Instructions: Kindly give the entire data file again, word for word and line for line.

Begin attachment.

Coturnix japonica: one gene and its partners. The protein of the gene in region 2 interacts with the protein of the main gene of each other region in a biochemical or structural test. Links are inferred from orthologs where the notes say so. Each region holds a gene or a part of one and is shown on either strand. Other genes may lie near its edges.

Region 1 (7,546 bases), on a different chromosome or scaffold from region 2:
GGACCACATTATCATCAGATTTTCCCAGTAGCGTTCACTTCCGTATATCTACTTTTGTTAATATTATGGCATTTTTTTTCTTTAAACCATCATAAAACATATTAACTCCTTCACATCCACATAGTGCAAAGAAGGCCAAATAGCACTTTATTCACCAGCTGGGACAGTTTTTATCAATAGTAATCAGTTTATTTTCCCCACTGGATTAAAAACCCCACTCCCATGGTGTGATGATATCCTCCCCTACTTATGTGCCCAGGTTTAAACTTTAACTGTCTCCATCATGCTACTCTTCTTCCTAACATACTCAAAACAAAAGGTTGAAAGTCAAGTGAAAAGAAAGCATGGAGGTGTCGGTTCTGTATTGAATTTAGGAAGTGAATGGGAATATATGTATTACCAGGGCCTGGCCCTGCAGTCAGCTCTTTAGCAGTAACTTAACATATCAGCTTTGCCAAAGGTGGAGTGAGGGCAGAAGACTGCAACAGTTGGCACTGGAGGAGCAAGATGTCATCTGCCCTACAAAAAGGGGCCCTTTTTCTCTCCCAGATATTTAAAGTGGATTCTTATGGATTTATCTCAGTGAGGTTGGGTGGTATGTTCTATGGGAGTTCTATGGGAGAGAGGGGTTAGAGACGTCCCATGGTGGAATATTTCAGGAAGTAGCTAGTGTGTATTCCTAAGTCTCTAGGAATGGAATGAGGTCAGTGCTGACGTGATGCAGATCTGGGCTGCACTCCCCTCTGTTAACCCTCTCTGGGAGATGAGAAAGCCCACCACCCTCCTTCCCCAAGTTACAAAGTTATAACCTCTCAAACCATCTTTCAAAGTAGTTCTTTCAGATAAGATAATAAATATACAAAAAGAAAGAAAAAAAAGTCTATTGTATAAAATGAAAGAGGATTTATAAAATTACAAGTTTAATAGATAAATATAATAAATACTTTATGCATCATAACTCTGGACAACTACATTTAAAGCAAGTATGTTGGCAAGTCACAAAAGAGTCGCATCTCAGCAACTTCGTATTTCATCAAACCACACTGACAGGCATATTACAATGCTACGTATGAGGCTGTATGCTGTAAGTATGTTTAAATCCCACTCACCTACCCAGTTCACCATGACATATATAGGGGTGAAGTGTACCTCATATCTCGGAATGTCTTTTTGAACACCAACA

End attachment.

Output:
Coturnix japonica: one gene and its partners. The protein of the gene in region 2 interacts with the protein of the main gene of each other region in a biochemical or structural test. Links are inferred from orthologs where the notes say so. Each region holds a gene or a part of one and is shown on either strand. Other genes may lie near its edges.

Region 1 (7,546 bases), on a different chromosome or scaffold from region 2:
GGACCACATTATCATCAGATTTTCCCAGTAGCGTTCACTTCCGTATATCTACTTTTGTTAATATTATGGCATTTTTTTTCTTTAAACCATCATAAAACATATTAACTCCTTCACATCCACATAGTGCAAAGAAGGCCAAATAGCACTTTATTCACCAGCTGGGACAGTTTTTATCAATAGTAATCAGTTTATTTTCCCCACTGGATTAAAAACCCCACTCCCATGGTGTGATGATATCCTCCCCTACTTATGTGCCCAGGTTTAAACTTTAACTGTCTCCATCATGCTACTCTTCTTCCTAACATACTCAAAACAAAAGGTTGAAAGTCAAGTGAAAAGAAAGCATGGAGGTGTCGGTTCTGTATTGAATTTAGGAAGTGAATGGGAATATATGTATTACCAGGGCCTGGCCCTGCAGTCAGCTCTTTAGCAGTAACTTAACATATCAGCTTTGCCAAAGGTGGAGTGAGGGCAGAAGACTGCAACAGTTGGCACTGGAGGAGCAAGATGTCATCTGCCCTACAAAAAGGGGCCCTTTTTCTCTCCCAGATATTTAAAGTGGATTCTTATGGATTTATCTCAGTGAGGTTGGGTGGTATGTTCTATGGGAGTTCTATGGGAGAGAGGGGTTAGAGACGTCCCATGGTGGAATATTTCAGGAAGTAGCTAGTGTGTATTCCTAAGTCTCTAGGAATGGAATGAGGTCAGTGCTGACGTGATGCAGATCTGGGCTGCACTCCCCTCTGTTAACCCTCTCTGGGAGATGAGAAAGCCCACCACCCTCCTTCCCCAAGTTACAAAGTTATAACCTCTCAAACCATCTTTCAAAGTAGTTCTTTCAGATAAGATAATAAATATACAAAAAGAAAGAAAAAAAAGTCTATTGTATAAAATGAAAGAGGATTTATAAAATTACAAGTTTAATAGATAAATATAATAAATACTTTATGCATCATAACTCTGGACAACTACATTTAAAGCAAGTATGTTGGCAAGTCACAAAAGAGTCGCATCTCAGCAACTTCGTATTTCATCAAACCACACTGACAGGCATATTACAATGCTACGTATGAGGCTGTATGCTGTAAGTATGTTTAAATCCCACTCACCTACCCAGTTCACCATGACATATATAGGGGTGAAGTGTACCTCATATCTCGGAATGTCTTTTTGAACACCAACA